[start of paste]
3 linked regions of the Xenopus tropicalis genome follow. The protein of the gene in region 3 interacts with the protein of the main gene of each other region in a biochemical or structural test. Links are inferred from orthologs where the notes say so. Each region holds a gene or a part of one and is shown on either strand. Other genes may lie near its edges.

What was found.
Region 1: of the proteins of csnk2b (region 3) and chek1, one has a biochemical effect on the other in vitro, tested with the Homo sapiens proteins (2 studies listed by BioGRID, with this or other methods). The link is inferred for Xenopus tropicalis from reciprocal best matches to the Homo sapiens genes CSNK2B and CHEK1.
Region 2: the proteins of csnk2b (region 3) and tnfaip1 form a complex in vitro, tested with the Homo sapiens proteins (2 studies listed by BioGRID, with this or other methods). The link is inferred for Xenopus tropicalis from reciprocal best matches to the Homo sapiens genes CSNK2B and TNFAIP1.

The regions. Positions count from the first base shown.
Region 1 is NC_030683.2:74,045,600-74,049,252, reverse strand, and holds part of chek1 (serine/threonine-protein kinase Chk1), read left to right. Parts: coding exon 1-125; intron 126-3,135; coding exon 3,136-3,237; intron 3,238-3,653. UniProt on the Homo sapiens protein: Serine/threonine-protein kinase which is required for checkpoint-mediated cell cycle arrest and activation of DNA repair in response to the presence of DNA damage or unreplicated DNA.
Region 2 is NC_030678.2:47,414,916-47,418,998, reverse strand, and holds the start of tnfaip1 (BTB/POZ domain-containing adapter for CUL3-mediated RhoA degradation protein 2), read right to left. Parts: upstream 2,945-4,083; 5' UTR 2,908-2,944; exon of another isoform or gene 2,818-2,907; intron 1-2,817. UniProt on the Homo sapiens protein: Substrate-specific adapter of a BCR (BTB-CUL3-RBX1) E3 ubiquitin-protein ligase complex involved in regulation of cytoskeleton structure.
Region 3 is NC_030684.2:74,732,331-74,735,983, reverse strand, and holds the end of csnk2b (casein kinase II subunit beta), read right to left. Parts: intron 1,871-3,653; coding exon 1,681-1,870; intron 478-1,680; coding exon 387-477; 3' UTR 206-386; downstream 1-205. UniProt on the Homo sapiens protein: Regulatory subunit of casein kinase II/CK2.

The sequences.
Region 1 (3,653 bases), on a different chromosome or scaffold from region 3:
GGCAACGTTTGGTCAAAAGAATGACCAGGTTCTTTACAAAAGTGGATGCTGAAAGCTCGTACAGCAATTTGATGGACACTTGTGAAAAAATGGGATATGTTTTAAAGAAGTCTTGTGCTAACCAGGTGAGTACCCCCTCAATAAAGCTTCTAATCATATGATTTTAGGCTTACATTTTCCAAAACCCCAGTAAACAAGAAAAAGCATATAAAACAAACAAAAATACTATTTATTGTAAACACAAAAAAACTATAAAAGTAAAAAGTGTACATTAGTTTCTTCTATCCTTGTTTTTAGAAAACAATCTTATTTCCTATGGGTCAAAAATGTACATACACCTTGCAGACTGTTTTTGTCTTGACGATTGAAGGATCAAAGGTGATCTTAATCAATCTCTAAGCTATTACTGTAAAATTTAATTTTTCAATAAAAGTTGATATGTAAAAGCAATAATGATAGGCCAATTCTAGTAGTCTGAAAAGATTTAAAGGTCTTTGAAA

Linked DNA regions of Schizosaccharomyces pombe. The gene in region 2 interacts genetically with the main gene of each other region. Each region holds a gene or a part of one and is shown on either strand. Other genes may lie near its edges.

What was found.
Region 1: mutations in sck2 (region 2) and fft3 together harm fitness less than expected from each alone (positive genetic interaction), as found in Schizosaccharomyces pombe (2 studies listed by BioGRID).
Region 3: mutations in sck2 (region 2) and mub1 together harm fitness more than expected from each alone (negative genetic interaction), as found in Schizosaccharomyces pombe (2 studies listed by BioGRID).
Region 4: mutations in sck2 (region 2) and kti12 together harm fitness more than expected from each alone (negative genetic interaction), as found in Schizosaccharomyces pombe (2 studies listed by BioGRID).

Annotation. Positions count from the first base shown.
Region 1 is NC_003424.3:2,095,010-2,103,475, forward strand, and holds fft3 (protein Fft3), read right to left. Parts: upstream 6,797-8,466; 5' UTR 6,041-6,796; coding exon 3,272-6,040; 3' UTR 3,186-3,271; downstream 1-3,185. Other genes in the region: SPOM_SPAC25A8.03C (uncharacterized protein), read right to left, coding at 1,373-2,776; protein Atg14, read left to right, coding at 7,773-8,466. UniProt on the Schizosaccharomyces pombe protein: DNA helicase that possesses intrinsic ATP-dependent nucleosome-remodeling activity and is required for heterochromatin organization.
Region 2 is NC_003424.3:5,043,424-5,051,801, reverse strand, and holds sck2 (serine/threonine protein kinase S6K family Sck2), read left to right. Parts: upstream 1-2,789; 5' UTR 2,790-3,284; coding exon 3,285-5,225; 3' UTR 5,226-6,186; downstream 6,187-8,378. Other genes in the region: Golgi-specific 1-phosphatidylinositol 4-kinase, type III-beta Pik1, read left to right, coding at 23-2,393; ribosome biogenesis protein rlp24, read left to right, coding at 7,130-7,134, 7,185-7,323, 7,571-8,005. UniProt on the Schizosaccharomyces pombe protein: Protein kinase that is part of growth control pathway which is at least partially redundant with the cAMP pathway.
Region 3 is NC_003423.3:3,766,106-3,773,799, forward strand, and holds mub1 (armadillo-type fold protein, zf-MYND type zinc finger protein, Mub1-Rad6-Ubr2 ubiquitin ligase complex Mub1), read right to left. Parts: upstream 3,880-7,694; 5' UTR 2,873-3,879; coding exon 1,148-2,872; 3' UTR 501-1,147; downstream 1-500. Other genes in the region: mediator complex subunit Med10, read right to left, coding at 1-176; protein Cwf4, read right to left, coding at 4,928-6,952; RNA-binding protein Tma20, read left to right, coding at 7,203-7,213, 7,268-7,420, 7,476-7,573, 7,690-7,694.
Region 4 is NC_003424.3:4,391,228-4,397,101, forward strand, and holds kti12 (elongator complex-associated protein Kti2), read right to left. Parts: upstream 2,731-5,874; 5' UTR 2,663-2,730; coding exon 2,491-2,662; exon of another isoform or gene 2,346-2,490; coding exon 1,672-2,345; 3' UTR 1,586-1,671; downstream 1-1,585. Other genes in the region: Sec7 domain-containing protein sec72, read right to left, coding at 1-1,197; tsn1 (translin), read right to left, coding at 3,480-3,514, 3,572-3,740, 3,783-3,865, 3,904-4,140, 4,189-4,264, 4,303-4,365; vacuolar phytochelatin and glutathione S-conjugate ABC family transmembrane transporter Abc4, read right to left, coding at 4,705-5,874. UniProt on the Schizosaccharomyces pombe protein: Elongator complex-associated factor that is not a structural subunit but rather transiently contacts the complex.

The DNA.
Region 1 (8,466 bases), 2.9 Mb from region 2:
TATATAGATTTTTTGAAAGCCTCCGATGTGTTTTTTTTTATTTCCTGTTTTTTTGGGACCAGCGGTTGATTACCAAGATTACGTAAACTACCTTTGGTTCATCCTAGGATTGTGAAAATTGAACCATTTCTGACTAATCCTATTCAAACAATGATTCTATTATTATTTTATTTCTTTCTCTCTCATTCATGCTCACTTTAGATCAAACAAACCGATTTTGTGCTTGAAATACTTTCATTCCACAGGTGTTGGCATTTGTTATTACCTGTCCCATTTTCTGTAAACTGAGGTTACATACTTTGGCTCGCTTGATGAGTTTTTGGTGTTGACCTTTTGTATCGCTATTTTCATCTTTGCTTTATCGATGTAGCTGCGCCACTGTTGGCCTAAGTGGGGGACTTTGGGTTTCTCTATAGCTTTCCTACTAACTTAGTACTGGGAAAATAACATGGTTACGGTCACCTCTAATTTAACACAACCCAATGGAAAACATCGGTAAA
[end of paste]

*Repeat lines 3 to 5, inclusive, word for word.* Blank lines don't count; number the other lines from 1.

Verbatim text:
Region 1: of the proteins of csnk2b (region 3) and chek1, one has a biochemical effect on the other in vitro, tested with the Homo sapiens proteins (2 studies listed by BioGRID, with this or other methods). The link is inferred for Xenopus tropicalis from reciprocal best matches to the Homo sapiens genes CSNK2B and CHEK1.
Region 2: the proteins of csnk2b (region 3) and tnfaip1 form a complex in vitro, tested with the Homo sapiens proteins (2 studies listed by BioGRID, with this or other methods). The link is inferred for Xenopus tropicalis from reciprocal best matches to the Homo sapiens genes CSNK2B and TNFAIP1.

The regions. Positions count from the first base shown.